Pixel

megapixelpxMP
720p (1280×720 px; also called HD ready or standard HD) is a progressive HDTV signal format with 720 horizontal lines and an aspect ratio (AR) of 16:9, normally known as widescreen HDTV (1.78:1).

Aspect ratio (image)

4:3aspect ratio16:9
720p (1280×720 px; also called HD ready or standard HD) is a progressive HDTV signal format with 720 horizontal lines and an aspect ratio (AR) of 16:9, normally known as widescreen HDTV (1.78:1).

16:9 aspect ratio

16:91.78:1widescreen
720p (1280×720 px; also called HD ready or standard HD) is a progressive HDTV signal format with 720 horizontal lines and an aspect ratio (AR) of 16:9, normally known as widescreen HDTV (1.78:1).

SMPTE 292M

HD-SDI
All major HDTV broadcasting standards (such as SMPTE 292M) include a 720p format, which has a resolution of 1280×720; however, there are other formats, including HDV Playback and AVCHD for camcorders, that use 720p images with the standard HDTV resolution.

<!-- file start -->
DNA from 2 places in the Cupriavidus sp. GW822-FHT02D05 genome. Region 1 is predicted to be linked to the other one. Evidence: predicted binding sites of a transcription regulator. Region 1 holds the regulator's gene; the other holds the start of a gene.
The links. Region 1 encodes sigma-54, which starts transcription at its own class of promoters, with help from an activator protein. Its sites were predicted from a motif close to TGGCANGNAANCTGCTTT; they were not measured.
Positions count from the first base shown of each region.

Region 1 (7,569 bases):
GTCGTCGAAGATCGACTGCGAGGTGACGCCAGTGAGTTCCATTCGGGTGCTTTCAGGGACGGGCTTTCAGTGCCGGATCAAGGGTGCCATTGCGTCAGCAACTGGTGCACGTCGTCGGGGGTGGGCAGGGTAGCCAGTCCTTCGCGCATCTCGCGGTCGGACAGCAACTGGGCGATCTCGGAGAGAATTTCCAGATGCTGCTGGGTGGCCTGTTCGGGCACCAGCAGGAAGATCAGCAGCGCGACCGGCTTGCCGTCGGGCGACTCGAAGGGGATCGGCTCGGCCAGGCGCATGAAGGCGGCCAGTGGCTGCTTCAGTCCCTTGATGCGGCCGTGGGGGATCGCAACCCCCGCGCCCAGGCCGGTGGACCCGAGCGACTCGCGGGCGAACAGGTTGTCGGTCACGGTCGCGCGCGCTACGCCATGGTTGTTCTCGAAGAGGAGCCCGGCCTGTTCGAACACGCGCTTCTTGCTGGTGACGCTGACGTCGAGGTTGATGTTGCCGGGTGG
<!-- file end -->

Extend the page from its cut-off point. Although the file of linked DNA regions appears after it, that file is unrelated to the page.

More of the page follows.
Frame rate

frames per secondfpsframe/s
The frame rate is standards-dependent, and for conventional broadcasting appears in 50 progressive frames per second in former PAL/SECAM countries (Europe, Australia, others), and 59.94 frames per second in former NTSC countries (North America, Japan, Brazil, others).

Europe

EuropeanEUEuropean continent
The frame rate is standards-dependent, and for conventional broadcasting appears in 50 progressive frames per second in former PAL/SECAM countries (Europe, Australia, others), and 59.94 frames per second in former NTSC countries (North America, Japan, Brazil, others).

Australia

AUSAustralianCommonwealth of Australia
The frame rate is standards-dependent, and for conventional broadcasting appears in 50 progressive frames per second in former PAL/SECAM countries (Europe, Australia, others), and 59.94 frames per second in former NTSC countries (North America, Japan, Brazil, others).

North America

NorthNorth AmericanNA
The frame rate is standards-dependent, and for conventional broadcasting appears in 50 progressive frames per second in former PAL/SECAM countries (Europe, Australia, others), and 59.94 frames per second in former NTSC countries (North America, Japan, Brazil, others).